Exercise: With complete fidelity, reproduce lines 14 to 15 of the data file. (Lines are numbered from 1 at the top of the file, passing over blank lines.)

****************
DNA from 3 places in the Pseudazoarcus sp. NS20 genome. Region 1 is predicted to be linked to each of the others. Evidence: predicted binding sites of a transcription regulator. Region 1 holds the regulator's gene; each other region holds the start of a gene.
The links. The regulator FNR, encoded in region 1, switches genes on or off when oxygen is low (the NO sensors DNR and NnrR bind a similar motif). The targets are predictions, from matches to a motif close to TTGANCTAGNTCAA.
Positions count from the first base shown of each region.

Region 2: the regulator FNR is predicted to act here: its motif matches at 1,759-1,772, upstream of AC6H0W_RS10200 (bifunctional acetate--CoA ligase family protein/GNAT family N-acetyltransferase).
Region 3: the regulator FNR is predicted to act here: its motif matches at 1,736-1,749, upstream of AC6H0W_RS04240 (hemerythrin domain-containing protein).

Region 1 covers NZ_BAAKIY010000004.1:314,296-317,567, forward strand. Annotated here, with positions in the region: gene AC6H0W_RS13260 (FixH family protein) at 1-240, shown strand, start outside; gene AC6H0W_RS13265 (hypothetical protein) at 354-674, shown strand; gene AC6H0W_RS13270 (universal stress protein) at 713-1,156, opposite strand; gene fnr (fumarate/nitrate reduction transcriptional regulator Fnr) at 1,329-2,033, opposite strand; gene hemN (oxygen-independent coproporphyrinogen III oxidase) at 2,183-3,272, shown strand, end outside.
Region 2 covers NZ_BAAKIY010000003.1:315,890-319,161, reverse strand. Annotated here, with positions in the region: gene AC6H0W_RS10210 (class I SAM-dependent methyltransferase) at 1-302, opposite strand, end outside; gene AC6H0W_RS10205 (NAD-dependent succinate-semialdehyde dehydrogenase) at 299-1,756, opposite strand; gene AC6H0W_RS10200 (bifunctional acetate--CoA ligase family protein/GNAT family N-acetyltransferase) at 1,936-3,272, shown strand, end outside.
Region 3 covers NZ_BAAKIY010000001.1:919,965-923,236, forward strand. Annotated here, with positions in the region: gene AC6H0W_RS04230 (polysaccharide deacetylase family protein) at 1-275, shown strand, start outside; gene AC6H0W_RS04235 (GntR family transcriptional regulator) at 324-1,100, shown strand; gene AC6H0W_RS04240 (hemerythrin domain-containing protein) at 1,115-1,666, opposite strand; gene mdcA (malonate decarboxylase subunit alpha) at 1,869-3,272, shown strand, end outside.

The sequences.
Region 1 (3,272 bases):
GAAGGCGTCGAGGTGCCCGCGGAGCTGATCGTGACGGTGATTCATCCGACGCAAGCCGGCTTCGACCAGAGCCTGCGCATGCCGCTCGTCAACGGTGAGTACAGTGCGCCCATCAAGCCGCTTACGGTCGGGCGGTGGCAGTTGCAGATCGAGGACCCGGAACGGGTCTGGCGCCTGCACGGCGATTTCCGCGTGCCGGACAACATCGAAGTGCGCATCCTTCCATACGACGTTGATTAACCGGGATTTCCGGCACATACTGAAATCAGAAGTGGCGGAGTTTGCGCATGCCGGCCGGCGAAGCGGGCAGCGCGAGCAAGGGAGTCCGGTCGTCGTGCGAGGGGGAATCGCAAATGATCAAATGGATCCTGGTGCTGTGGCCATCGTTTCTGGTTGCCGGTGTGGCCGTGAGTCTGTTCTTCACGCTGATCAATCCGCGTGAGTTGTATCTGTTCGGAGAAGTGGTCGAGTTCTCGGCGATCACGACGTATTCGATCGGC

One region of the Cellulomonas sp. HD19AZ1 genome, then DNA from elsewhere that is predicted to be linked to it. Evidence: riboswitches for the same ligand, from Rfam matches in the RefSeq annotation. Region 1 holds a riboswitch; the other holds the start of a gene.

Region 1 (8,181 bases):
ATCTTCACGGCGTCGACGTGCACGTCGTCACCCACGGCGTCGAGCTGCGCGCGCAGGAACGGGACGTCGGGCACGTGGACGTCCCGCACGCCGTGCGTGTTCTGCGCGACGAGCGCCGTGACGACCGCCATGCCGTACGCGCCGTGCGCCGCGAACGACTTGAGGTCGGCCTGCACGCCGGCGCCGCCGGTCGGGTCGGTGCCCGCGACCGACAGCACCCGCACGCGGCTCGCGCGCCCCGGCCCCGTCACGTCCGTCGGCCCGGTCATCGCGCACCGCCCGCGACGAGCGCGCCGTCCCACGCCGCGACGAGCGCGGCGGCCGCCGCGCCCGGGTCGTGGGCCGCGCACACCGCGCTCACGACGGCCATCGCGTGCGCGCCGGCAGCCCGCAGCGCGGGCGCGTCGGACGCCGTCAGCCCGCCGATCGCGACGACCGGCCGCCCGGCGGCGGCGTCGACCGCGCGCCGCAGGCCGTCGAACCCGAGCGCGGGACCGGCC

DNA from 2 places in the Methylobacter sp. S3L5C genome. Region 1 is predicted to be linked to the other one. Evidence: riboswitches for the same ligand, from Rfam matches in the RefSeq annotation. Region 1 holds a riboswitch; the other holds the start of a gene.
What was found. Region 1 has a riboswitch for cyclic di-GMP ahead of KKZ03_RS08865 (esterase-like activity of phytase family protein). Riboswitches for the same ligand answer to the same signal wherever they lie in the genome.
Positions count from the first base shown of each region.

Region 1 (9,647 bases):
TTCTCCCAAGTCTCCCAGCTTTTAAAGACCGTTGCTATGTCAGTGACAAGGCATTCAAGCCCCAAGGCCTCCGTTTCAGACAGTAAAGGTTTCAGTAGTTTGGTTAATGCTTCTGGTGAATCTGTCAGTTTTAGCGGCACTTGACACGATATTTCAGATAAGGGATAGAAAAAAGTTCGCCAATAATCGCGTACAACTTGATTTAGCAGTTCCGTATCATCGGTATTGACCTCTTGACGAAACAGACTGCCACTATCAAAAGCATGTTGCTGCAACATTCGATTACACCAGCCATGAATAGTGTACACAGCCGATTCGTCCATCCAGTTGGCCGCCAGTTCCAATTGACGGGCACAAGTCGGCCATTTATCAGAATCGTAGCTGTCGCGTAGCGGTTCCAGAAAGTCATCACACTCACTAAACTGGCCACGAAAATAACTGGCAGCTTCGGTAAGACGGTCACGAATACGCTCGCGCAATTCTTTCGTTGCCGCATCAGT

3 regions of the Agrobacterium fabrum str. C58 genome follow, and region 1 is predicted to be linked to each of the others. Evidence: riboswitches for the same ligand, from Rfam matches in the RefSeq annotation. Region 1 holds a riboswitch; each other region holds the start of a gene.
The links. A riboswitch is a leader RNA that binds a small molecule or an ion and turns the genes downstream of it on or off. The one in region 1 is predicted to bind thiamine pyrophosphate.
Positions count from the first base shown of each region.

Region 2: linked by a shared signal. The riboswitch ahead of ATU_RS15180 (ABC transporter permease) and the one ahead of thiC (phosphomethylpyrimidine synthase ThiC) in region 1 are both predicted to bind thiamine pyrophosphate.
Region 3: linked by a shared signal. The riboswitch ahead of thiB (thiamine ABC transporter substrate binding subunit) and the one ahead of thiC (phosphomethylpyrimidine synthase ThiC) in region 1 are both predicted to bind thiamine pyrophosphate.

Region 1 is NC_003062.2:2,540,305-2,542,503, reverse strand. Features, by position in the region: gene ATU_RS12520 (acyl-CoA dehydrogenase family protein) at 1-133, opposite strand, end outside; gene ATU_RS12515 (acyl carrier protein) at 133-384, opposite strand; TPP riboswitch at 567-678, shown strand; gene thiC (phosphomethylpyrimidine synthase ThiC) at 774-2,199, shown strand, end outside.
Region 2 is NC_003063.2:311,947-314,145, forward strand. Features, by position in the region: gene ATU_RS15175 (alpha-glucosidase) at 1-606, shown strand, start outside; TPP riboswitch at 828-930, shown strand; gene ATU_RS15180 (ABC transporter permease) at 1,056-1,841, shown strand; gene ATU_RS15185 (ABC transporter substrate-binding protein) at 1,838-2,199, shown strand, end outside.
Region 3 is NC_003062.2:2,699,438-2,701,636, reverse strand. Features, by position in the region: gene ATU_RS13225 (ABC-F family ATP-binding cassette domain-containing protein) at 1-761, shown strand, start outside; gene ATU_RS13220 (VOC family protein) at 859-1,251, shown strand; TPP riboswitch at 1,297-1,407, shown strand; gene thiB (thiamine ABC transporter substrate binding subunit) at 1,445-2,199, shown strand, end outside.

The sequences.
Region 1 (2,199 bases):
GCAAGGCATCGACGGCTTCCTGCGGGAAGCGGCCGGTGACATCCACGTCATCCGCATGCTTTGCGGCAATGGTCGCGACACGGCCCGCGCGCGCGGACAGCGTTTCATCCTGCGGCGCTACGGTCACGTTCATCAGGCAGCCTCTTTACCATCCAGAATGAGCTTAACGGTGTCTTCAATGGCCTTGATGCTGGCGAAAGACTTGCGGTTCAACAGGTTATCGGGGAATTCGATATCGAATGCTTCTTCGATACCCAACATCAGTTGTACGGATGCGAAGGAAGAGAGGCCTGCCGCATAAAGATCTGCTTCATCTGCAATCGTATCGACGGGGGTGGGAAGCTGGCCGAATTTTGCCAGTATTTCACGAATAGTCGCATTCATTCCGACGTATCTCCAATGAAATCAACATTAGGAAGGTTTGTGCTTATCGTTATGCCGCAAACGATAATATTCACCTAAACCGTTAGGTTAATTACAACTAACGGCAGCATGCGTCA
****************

ATCTTCACGGCGTCGACGTGCACGTCGTCACCCACGGCGTCGAGCTGCGCGCGCAGGAACGGGACGTCGGGCACGTGGACGTCCCGCACGCCGTGCGTGTTCTGCGCGACGAGCGCCGTGACGACCGCCATGCCGTACGCGCCGTGCGCCGCGAACGACTTGAGGTCGGCCTGCACGCCGGCGCCGCCGGTCGGGTCGGTGCCCGCGACCGACAGCACCCGCACGCGGCTCGCGCGCCCCGGCCCCGTCACGTCCGTCGGCCCGGTCATCGCGCACCGCCCGCGACGAGCGCGCCGTCCCACGCCGCGACGAGCGCGGCGGCCGCCGCGCCCGGGTCGTGGGCCGCGCACACCGCGCTCACGACGGCCATCGCGTGCGCGCCGGCAGCCCGCAGCGCGGGCGCGTCGGACGCCGTCAGCCCGCCGATCGCGACGACCGGCCGCCCGGCGGCGGCGTCGACCGCGCGCCGCAGGCCGTCGAACCCGAGCGCGGGACCGGCC

DNA from 2 places in the Methylobacter sp. S3L5C genome. Region 1 is predicted to be linked to the other one. Evidence: riboswitches for the same ligand, from Rfam matches in the RefSeq annotation. Region 1 holds a riboswitch; the other holds the start of a gene.